Wednesday, October 12, 2005

In support of text mining

There is a commentary in Nature Biotech where the authors used text mining to look at how knowledge about molecular interactions grows over time. To do this, they used time-stamped statements about molecular interactions taken from full-text articles from 60 journals from 1999-2002. They describe how knowledge mostly expands from known "old" interactions instead of "jumping" to areas of the interaction space that is totally unconnected from previous knowledge. Since this work is based on statements about interactions I guess that the authors did not take into account the data coming from the high-throughput methods that is not described in the papers but is deposited in databases. In fact, in a recent effort to map the human protein-protein interaction network there was very little overlap between the know interactions and the new set of proposed interactions. What we might conclude from this is that although high-throughput methods are more error-prone than small-scale experiments they help us to jump to unexplored knowledge space.
The other two main conclusions of the commentary are that some facts are restricted to "knowledge pockets" and that only a small part of the network is growing at a given time. In general they try to make a case for the use of text mining but they do not go into the details of how this should be implemented. They do not talk about the possible roles of databases, tagging, journals, funding agencies, etc in this process of knowledge growth. Databases should help to solve the problem of knowledge pockets the authors mention. Tagging can eliminate the need for mining the data and journals/funding agencies have the power to force the authors to deposit the data in databases or tag their research along with the paper.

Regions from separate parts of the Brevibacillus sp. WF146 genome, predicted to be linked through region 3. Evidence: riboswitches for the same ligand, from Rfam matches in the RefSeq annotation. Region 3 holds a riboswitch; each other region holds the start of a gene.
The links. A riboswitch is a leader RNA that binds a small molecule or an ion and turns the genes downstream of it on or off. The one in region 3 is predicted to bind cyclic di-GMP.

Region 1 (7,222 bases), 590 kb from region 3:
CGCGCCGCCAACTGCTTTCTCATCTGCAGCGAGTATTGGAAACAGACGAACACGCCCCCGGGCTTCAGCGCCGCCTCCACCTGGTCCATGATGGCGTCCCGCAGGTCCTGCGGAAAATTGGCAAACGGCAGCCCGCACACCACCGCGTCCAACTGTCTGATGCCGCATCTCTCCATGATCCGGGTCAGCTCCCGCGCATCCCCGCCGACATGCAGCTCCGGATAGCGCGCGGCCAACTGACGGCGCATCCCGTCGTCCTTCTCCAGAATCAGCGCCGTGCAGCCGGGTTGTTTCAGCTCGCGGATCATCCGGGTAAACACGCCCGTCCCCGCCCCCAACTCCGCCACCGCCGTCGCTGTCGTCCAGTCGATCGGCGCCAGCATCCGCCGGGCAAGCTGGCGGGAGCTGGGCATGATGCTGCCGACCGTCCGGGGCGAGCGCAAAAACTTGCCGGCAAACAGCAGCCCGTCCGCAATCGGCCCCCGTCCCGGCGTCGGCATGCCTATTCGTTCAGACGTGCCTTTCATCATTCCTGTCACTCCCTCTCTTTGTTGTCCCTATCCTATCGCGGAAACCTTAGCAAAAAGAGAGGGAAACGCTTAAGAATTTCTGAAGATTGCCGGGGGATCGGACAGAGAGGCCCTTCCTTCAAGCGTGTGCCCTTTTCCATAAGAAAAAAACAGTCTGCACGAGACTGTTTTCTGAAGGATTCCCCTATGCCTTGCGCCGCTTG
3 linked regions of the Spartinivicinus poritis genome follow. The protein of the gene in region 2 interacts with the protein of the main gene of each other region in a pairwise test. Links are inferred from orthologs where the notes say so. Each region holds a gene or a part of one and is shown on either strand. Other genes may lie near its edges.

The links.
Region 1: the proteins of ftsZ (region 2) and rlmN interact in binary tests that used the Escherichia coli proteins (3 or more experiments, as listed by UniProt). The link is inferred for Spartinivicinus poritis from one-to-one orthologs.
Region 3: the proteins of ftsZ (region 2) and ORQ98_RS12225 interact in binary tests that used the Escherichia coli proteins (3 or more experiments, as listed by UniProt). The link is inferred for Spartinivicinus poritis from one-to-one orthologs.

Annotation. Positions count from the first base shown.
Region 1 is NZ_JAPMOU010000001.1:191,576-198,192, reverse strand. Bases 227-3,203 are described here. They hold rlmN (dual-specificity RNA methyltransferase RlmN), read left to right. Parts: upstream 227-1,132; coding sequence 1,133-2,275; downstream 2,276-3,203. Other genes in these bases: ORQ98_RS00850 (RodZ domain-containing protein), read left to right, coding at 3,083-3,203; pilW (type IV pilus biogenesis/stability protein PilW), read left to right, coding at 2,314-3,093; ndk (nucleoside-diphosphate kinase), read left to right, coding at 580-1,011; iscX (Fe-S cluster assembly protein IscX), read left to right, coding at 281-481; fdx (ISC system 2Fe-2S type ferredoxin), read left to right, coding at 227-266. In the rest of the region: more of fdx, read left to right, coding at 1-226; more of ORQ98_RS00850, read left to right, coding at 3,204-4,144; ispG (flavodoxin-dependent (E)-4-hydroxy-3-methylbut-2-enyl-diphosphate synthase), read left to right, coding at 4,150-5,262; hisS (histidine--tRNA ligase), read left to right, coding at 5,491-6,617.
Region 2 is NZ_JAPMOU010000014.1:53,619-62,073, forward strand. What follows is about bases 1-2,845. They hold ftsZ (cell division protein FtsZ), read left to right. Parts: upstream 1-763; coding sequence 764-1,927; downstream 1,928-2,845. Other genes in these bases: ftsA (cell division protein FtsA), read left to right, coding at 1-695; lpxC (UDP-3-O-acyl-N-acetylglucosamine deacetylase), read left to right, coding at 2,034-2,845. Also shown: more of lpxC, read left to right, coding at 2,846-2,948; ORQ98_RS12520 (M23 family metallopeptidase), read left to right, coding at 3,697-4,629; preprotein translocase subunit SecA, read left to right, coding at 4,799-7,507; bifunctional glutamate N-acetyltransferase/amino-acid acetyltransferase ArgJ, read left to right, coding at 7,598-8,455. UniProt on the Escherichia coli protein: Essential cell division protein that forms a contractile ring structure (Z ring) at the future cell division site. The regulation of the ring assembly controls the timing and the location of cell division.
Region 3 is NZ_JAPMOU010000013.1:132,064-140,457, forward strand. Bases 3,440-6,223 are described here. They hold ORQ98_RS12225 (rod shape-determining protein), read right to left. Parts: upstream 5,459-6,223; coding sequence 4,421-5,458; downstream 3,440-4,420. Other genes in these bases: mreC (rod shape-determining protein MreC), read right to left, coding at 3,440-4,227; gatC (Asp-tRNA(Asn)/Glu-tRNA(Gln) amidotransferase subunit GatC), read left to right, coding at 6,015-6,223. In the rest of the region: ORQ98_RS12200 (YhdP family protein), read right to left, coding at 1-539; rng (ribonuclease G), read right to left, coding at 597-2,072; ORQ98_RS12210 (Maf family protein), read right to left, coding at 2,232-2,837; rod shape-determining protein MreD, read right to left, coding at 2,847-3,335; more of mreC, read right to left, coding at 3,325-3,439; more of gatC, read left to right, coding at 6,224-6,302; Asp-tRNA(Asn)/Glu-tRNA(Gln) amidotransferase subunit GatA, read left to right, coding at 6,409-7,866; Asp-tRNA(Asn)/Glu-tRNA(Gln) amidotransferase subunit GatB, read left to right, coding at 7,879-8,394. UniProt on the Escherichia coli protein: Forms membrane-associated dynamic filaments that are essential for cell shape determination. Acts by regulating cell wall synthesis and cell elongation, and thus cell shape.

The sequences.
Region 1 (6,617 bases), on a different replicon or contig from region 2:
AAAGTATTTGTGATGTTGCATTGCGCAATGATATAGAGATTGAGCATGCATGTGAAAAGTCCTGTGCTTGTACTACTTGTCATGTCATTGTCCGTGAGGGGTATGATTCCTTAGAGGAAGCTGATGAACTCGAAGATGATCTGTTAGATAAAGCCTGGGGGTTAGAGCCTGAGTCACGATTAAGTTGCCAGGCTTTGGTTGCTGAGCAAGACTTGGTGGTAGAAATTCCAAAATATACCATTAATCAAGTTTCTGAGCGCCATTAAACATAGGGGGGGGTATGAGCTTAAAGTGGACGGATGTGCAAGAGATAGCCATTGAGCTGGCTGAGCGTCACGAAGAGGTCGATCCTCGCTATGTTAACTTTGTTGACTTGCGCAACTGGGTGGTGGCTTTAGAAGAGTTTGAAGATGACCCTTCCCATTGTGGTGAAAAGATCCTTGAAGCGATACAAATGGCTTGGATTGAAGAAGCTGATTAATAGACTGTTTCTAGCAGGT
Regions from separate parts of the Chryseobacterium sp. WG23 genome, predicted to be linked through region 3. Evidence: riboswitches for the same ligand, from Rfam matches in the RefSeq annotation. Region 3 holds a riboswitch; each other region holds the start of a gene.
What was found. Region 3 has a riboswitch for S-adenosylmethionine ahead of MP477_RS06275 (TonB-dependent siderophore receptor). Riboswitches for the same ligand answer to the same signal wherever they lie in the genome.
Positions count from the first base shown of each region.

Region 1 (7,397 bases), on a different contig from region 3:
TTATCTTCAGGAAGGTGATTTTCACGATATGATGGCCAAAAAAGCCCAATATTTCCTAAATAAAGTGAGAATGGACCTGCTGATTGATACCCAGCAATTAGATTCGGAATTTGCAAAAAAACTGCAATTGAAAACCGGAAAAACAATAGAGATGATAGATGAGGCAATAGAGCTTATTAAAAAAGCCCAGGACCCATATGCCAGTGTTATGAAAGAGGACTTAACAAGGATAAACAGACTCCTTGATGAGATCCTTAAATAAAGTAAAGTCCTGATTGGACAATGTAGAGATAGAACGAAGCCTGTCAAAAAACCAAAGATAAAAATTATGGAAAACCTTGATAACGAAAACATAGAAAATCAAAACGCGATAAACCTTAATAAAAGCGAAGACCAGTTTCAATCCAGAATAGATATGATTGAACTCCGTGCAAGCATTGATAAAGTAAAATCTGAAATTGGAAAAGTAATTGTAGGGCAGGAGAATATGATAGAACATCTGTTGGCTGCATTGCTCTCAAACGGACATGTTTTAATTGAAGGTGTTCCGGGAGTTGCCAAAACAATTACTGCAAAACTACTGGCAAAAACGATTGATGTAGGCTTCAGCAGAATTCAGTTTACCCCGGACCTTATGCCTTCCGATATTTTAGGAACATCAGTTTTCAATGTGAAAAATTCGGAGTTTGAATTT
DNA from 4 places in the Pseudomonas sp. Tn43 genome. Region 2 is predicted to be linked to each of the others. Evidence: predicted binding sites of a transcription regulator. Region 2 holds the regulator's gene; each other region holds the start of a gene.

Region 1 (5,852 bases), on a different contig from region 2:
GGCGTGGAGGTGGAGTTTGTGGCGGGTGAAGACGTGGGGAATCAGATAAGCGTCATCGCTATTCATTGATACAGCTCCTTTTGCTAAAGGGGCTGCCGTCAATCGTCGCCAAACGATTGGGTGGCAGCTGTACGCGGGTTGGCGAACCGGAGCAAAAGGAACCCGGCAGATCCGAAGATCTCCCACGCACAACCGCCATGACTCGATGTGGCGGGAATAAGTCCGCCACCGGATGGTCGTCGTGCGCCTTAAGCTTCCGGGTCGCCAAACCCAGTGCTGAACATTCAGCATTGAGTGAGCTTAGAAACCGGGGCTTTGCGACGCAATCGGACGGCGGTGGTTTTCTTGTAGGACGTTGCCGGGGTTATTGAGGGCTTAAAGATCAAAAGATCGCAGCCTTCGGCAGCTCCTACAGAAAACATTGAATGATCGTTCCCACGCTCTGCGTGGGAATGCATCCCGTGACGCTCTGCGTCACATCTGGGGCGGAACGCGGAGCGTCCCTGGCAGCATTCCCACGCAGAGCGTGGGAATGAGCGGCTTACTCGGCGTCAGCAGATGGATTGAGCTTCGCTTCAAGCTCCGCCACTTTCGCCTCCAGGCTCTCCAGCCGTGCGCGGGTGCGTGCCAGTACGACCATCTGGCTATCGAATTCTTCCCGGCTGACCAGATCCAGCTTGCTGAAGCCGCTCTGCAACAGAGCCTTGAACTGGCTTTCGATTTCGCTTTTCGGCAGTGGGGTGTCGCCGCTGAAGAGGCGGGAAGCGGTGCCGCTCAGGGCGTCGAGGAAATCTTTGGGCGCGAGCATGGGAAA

Without wanting to attract the wrath of people working on text mining, my opinion is that at least an equal amount of effort should be dedicated in making the knowledge that is discovered in the future easier to recollect.